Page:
In truth, ab­so­lutely noth­ing is wrong with that if the re­search is truly in­de­pen­dent. How­ever, as

Nes­tle sug­gests, even the small­est of gifts from a food com­pany to a health pro­fes­sional can have a sub­con­scious im­pact on the be­haviour and de­ci­sions that health pro­fes­sional then makes. And it doesn’t end there

– food in­dus­try spon­sor­ship of nu­tri­tion con­fer­ences has been shown to in­flu­ence the con­fer­ence agenda and speak­ers who are in­vited, thus the food in­dus­try directly in­flu­ences ac­cess to nu­tri­tion in­for­ma­tion for health pro­fes­sion­als at­tend­ing the con­fer­ence.

Nes­tle be­lieves that con­trol­ling the in­ap­pro­pri­ate prac­tices of food com­pa­nies is the role of gov­ern­ment and quotes ethi­cist Jonathan Marks, “Gov­ern­ments, not cor­po­ra­tions, are the guardians of pub­lic health … It is time for pub­lic health agen­cies and reg­u­la­tors to ‘strug­gle’ a lit­tle more with cor­po­ra­tions, cre­at­ing struc­tural in­cen­tives for health­ier and more re­spon­si­ble in­dus­try prac­tices, and call­ing com­pa­nies to ac­count when they fail to com­ply.”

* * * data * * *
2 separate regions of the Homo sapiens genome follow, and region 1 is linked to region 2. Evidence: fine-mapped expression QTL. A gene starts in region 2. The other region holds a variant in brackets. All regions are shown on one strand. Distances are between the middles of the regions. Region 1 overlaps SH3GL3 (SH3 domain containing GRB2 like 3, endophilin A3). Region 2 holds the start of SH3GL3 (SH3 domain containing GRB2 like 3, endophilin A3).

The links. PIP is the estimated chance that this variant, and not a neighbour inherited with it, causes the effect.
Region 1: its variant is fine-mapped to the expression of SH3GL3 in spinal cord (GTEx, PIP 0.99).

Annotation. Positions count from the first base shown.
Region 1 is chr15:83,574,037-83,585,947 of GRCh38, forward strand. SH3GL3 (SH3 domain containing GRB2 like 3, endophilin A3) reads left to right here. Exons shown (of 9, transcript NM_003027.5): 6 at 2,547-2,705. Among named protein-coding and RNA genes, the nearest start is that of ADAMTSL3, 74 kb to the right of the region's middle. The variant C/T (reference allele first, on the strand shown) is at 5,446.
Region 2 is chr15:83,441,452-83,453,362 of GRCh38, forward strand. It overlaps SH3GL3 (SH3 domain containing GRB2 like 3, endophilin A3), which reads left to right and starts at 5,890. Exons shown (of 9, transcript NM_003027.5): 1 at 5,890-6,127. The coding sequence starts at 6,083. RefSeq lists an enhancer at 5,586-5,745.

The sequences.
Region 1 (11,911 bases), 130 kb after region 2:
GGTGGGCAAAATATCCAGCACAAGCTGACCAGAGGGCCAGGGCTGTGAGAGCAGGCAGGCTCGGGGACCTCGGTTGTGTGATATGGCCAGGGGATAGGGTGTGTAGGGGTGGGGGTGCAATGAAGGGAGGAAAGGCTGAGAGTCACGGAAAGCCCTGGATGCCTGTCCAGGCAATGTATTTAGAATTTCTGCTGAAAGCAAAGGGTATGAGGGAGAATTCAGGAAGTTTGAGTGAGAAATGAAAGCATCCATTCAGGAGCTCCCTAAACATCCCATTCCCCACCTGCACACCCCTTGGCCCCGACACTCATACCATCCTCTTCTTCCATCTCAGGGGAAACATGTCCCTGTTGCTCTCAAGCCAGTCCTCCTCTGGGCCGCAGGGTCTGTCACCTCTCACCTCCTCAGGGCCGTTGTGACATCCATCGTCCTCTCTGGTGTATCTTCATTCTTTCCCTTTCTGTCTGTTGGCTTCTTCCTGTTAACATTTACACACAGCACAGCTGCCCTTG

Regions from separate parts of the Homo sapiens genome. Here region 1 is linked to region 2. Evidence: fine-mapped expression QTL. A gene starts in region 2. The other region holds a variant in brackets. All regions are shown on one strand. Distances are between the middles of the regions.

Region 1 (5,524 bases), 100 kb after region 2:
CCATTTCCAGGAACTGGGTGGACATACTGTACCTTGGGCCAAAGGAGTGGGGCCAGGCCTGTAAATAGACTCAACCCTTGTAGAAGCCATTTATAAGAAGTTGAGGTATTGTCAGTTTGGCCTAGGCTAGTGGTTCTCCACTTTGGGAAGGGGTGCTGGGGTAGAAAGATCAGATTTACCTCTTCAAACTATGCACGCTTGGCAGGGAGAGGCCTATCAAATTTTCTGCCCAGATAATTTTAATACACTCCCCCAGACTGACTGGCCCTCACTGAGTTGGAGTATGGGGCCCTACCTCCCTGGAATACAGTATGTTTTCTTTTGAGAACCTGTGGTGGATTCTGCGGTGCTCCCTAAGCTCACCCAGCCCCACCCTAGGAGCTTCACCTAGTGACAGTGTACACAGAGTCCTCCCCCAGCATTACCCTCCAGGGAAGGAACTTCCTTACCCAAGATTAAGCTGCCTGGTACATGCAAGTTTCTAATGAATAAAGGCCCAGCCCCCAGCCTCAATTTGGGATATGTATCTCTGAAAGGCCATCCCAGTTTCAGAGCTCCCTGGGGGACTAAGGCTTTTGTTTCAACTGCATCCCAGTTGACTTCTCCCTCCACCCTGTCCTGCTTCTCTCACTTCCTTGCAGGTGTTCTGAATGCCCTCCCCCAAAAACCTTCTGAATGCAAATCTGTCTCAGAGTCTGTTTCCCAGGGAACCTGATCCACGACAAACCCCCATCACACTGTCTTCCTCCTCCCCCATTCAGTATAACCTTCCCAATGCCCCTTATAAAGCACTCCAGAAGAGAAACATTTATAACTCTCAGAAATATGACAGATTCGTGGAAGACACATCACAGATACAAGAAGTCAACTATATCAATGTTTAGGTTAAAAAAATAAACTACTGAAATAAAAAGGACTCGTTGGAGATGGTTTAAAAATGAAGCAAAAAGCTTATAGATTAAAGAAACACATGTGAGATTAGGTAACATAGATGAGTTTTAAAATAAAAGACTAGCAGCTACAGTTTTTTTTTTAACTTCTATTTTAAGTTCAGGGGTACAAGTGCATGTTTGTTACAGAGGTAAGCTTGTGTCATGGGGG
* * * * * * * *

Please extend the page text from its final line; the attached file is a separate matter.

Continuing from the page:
As for con­sumers, we can “vote with our fork”, and also in­flu­ence the re­port­ing of nu­tri­tion sci­ence by directly ques­tion­ing me­dia out­lets and re­porters about the source and fund­ing for any stud­ies they re­port on, and by let­ting our lo­cal MP know how we feel about cor­po­rate in­flu­ence on mat­ters of nu­tri­tion and pub­lic health.

Con­sumers can “vote with our fork” and also in­flu­ence the re­port­ing of nu­tri­tion sci­ence.

Mar­ion Nes­tle